Q We have a pregnant employee who is planning to take time off after giving birth to care for her baby. She wants to use the sick leave and vacation time she has accumulated for her postpartum leave so she will continue to receive a paycheck. The human resources (HR) director says that she must take unpaid leave under the terms of the Family Medical Leave Act (FMLA). Is this correct”
A The Family and Medical Leave Act provides that covered employers (those with more than 50 employees working within a 75-mile radius) must allow eligible employees (those who have worked for at least 12 months and 1,250 hours) up to 12 weeks a year of unpaid leave for certain medical and family situations, including the birth or adoption of a child. Leave is not guaranteed, however, for exempt “key” employees. (Smaller employers are not required to provide FMLA leave to their employees.)
Under the FMLA, the employer must provide unpaid leave for covered employees in qualifying situations. The law also permits employees to apply accrued paid leave, such as sick leave and vacation time, against the leave designated by the FMLA as long as company policy does not restrict the application for the requested purpose.
Therefore, if your pregnant colleague wishes to use accrued paid leave, the FMLA permits her to do so if company policy allows her to use it for that purpose. Usually, vacation time can be taken for any purpose; but sick time, if designated separately, may not be applicable to pregnancy; check your company handbook.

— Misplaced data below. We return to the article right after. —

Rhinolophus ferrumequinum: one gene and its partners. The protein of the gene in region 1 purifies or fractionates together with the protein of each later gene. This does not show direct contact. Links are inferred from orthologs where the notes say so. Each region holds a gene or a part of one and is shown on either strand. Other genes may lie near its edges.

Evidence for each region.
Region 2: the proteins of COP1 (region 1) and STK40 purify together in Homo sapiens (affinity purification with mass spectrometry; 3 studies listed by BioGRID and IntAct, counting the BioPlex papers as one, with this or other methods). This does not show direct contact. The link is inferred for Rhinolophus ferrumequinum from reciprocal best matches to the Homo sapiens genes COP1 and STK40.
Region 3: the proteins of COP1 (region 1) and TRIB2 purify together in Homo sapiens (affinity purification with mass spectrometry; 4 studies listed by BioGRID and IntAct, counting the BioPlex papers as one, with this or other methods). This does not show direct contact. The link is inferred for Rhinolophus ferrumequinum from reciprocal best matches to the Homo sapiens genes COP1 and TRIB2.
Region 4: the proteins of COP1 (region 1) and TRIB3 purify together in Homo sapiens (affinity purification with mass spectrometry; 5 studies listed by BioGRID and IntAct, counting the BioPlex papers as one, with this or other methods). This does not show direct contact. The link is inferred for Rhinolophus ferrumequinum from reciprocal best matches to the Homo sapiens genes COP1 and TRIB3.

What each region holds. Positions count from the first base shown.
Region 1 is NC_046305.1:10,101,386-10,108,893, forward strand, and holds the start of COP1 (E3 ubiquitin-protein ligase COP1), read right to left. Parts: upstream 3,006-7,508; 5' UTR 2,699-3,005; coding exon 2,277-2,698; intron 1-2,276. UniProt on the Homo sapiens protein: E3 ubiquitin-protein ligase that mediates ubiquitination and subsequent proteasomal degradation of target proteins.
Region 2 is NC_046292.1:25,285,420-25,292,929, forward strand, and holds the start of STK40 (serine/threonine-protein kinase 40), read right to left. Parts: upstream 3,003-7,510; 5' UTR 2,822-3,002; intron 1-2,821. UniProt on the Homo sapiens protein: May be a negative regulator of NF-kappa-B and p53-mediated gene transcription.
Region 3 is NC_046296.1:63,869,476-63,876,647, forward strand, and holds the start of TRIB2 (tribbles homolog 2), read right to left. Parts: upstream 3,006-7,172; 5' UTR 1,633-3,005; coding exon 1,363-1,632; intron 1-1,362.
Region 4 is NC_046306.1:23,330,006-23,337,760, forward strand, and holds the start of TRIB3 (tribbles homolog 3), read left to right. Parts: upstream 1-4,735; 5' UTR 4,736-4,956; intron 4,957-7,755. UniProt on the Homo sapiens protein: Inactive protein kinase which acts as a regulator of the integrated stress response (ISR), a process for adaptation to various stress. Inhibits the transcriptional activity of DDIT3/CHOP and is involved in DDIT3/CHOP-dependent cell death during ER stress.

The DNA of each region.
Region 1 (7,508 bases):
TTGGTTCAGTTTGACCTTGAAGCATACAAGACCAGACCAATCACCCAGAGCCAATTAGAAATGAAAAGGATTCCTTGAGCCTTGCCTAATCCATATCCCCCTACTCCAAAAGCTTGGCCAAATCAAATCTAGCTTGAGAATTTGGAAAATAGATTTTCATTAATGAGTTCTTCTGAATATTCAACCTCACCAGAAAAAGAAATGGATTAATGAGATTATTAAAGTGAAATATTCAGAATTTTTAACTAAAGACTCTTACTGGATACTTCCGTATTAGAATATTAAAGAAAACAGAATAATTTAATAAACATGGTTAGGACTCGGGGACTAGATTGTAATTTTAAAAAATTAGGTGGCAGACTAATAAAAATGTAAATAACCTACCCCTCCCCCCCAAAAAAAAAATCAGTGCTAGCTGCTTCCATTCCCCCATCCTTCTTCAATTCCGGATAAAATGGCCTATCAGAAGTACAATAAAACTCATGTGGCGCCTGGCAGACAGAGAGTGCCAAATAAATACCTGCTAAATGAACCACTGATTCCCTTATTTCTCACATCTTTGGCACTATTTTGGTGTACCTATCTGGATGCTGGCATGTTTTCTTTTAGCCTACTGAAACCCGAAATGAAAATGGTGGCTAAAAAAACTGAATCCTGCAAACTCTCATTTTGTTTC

FMLA leave and paid leave may sometimes run concurrently — to the employee’s immediate economic benefit — but it exhausts benefit options that may be needed later. The employer can require the employee to exhaust any paid leave to satisfy FMLA leave, but the employer is required to notify the employee of this at the time the leave is taken.
The employer may require 30 days notice of foreseeable events (such as the expected date of delivery or adoption); but if unexpected events (change in medical condition or change in date of adoption) require the employee to take leave early, FMLA provisions still apply. Pregnancy complications can be counted against the time provided under the FMLA and may also alter whether or not sick leave time can be used.
The FMLA also provides that, upon her return to work, the employee must be reinstated to the same job or an equivalent position. Further, she is not to be penalized for taking guaranteed leave in any way. Using FMLA cannot count against her in figuring her bonuses or compensation, or in considering her advancement. For employment purposes, it is as if the leave never occurred, and the employee continued work uninterrupted in the usual fashion — although the employee may not necessarily accrue additional benefits during the FMLA leave period.